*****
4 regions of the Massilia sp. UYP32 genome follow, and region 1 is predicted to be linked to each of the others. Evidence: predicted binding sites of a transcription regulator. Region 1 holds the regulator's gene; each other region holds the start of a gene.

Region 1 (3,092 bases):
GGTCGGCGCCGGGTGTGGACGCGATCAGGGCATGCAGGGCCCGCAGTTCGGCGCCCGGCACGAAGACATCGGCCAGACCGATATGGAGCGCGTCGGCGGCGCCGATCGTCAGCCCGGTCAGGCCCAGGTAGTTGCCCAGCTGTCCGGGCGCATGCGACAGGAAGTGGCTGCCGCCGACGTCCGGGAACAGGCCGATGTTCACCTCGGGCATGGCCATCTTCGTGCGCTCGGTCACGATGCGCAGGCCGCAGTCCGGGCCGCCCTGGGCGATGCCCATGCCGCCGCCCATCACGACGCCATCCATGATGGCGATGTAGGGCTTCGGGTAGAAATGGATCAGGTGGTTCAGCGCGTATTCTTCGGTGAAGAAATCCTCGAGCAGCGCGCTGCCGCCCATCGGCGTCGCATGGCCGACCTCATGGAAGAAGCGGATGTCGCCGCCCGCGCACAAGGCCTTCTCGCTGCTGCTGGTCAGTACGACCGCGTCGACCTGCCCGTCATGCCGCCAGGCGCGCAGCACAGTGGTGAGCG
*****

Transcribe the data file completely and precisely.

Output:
4 regions of the Massilia sp. UYP32 genome follow, and region 1 is predicted to be linked to each of the others. Evidence: predicted binding sites of a transcription regulator. Region 1 holds the regulator's gene; each other region holds the start of a gene.

Region 1 (3,092 bases):
GGTCGGCGCCGGGTGTGGACGCGATCAGGGCATGCAGGGCCCGCAGTTCGGCGCCCGGCACGAAGACATCGGCCAGACCGATATGGAGCGCGTCGGCGGCGCCGATCGTCAGCCCGGTCAGGCCCAGGTAGTTGCCCAGCTGTCCGGGCGCATGCGACAGGAAGTGGCTGCCGCCGACGTCCGGGAACAGGCCGATGTTCACCTCGGGCATGGCCATCTTCGTGCGCTCGGTCACGATGCGCAGGCCGCAGTCCGGGCCGCCCTGGGCGATGCCCATGCCGCCGCCCATCACGACGCCATCCATGATGGCGATGTAGGGCTTCGGGTAGAAATGGATCAGGTGGTTCAGCGCGTATTCTTCGGTGAAGAAATCCTCGAGCAGCGCGCTGCCGCCCATCGGCGTCGCATGGCCGACCTCATGGAAGAAGCGGATGTCGCCGCCCGCGCACAAGGCCTTCTCGCTGCTGCTGGTCAGTACGACCGCGTCGACCTGCCCGTCATGCCGCCAGGCGCGCAGCACAGTGGTGAGCG